More than three years after he was arrested in Iraq, an army private charged in the biggest leak of classified information in U.S. history will go on trial this week.
Army Pfc. Bradley Manning admitted to sending lots of classified material to anti-secrecy website WikiLeaks and pleaded guilty to charges that could keep him behind bars for up to 20 years. The U.S. military has decided to pursue a charge of aiding the enemy, which carries a potential life sentence.
Manning faces 20 other offenses. The 25-year-old former intelligence analyst from Oklahoma opted to have his court-martial heard by a judge instead of a jury. USA Today reported it is expected to last all summer.
The young man told military judge, Army Col. Denise Lind, that he leaked the material to expose the American military's "bloodlust." Manning said he did not think the information would hurt the United States, and that he leaked it to WikiLeaks to help start a debate about the role of the military and foreign policy.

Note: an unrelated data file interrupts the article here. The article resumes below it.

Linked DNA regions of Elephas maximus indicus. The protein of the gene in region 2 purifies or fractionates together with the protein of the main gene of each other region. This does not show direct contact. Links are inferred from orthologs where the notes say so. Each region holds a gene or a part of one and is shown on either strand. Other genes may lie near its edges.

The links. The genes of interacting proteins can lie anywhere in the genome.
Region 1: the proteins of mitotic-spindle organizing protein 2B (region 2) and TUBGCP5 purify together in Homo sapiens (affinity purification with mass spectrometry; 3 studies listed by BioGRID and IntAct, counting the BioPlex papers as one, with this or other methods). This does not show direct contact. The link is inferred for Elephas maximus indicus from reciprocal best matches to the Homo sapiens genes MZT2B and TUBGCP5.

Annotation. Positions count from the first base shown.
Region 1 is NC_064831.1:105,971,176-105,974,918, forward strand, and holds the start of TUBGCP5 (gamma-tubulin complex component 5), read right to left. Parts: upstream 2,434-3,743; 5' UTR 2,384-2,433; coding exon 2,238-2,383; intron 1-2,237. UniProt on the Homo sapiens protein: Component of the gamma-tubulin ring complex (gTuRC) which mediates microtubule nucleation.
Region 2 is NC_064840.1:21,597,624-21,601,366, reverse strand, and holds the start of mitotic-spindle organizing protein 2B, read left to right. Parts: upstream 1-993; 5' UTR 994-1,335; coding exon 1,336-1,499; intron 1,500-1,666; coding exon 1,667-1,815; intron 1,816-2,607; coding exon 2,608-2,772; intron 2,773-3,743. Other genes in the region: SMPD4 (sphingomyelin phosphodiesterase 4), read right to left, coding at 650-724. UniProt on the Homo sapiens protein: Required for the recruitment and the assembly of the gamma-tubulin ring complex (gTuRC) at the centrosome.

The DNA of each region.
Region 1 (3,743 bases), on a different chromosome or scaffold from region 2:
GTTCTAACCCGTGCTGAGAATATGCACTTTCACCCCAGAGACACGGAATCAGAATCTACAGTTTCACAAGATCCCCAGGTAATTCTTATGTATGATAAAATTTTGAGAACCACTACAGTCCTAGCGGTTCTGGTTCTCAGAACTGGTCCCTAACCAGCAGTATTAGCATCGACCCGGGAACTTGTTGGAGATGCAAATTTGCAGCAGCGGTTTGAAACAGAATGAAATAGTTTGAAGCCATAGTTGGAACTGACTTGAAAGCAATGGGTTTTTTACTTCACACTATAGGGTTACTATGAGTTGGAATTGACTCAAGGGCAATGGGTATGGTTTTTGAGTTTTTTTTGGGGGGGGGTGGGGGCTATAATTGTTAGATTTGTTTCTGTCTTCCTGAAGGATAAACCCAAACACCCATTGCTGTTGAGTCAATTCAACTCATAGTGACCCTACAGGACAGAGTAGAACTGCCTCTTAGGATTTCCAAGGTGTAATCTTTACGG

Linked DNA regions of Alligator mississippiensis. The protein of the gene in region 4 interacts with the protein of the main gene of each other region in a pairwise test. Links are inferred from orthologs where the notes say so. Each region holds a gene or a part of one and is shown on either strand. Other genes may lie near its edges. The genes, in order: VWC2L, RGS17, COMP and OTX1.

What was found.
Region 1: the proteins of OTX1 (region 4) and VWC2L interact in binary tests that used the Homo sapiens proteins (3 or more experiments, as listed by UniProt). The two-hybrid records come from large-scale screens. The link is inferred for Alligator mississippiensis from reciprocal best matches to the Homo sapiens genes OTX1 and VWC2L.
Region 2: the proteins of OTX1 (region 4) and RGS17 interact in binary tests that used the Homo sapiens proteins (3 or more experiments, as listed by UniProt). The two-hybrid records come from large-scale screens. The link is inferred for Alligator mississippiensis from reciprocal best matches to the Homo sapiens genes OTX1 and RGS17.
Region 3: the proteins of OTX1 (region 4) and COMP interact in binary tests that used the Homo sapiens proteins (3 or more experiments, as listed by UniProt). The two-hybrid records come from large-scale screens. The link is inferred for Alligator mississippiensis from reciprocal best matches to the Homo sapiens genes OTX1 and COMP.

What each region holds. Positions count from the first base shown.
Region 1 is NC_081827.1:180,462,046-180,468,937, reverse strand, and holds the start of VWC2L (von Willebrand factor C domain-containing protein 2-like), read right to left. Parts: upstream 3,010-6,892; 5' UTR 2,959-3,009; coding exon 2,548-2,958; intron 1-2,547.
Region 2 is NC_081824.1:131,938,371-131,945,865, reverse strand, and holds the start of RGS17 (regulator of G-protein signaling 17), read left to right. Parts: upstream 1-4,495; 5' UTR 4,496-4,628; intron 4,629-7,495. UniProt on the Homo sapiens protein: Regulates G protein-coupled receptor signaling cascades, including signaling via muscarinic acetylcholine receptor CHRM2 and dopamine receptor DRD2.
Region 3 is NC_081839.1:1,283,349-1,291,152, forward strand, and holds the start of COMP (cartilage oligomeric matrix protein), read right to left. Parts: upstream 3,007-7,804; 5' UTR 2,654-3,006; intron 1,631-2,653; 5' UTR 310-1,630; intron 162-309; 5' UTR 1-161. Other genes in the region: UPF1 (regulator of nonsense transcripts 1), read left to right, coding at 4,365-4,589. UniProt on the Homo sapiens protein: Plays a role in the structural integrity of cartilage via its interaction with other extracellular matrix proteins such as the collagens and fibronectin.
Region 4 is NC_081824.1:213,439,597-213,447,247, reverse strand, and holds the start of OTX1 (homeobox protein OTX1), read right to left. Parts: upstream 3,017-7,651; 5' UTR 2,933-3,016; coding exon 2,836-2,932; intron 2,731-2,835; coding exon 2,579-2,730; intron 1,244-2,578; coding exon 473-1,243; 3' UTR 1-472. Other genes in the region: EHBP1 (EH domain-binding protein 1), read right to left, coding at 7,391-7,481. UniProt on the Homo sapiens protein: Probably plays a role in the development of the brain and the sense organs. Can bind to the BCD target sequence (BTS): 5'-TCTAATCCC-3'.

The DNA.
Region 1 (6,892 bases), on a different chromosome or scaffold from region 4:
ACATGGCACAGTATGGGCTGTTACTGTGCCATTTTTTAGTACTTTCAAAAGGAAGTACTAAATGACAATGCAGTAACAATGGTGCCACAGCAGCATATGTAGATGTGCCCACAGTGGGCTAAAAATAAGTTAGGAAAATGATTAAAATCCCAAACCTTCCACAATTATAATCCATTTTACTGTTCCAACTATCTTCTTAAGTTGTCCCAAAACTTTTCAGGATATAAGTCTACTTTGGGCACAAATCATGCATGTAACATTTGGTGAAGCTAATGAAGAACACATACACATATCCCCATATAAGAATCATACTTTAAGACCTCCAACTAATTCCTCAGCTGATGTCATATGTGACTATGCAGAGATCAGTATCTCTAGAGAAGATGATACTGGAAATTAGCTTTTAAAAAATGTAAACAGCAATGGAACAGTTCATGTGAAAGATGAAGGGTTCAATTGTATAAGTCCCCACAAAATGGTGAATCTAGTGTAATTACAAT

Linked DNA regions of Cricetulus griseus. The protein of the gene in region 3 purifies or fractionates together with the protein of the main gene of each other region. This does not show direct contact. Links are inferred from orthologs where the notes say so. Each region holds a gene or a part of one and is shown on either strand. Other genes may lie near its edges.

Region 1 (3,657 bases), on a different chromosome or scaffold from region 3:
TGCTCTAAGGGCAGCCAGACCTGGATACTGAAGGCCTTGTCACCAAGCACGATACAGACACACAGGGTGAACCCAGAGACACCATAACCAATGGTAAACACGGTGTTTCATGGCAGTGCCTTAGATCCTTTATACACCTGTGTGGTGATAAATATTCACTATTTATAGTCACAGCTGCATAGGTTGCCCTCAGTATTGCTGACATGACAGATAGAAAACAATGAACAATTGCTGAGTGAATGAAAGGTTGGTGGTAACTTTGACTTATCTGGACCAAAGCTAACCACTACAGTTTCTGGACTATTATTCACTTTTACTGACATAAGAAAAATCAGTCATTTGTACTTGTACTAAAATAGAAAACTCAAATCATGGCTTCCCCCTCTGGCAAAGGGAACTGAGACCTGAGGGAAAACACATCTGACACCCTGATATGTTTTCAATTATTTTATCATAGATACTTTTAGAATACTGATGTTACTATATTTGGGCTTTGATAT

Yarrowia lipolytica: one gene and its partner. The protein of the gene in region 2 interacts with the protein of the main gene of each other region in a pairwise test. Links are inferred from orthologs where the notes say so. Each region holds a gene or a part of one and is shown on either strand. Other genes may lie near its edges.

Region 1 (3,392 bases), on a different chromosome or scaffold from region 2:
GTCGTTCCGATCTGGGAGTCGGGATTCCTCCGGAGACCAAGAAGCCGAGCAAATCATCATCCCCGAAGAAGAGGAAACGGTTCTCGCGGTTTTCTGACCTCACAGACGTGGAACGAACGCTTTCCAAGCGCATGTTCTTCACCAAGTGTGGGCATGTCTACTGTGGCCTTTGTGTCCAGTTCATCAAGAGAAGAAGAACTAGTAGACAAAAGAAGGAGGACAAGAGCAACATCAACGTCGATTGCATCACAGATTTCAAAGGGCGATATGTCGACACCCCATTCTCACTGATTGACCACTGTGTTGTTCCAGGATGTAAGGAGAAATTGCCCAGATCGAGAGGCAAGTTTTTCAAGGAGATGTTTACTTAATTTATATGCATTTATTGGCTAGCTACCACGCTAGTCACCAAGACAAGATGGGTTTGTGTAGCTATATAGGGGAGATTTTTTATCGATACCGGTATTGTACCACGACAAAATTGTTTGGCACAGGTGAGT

U.S. officials have said more than 700,000 Iraq and Afghanistan battlefield reports and State Department cables sent to WikiLeaks endangered lives and national security.
In addition to aiding the enemy, Manning’s charges include violations of the Espionage Act and the Computer Fraud and Abuse Act.
Some of the material Manning acquired and WikiLeaks released detailed America's weak support for the government of Tunisia — a revelation that some say helped to jumpstart the Middle Eastern pro-democracy uprisings known as the Arab Spring.
The release of the confidential materials embarrassed the United States and its allies. The Obama administration said it hurt America's relations with other governments. The exact amount of damage the classified releases caused has never been revealed and probably will not be during the trial.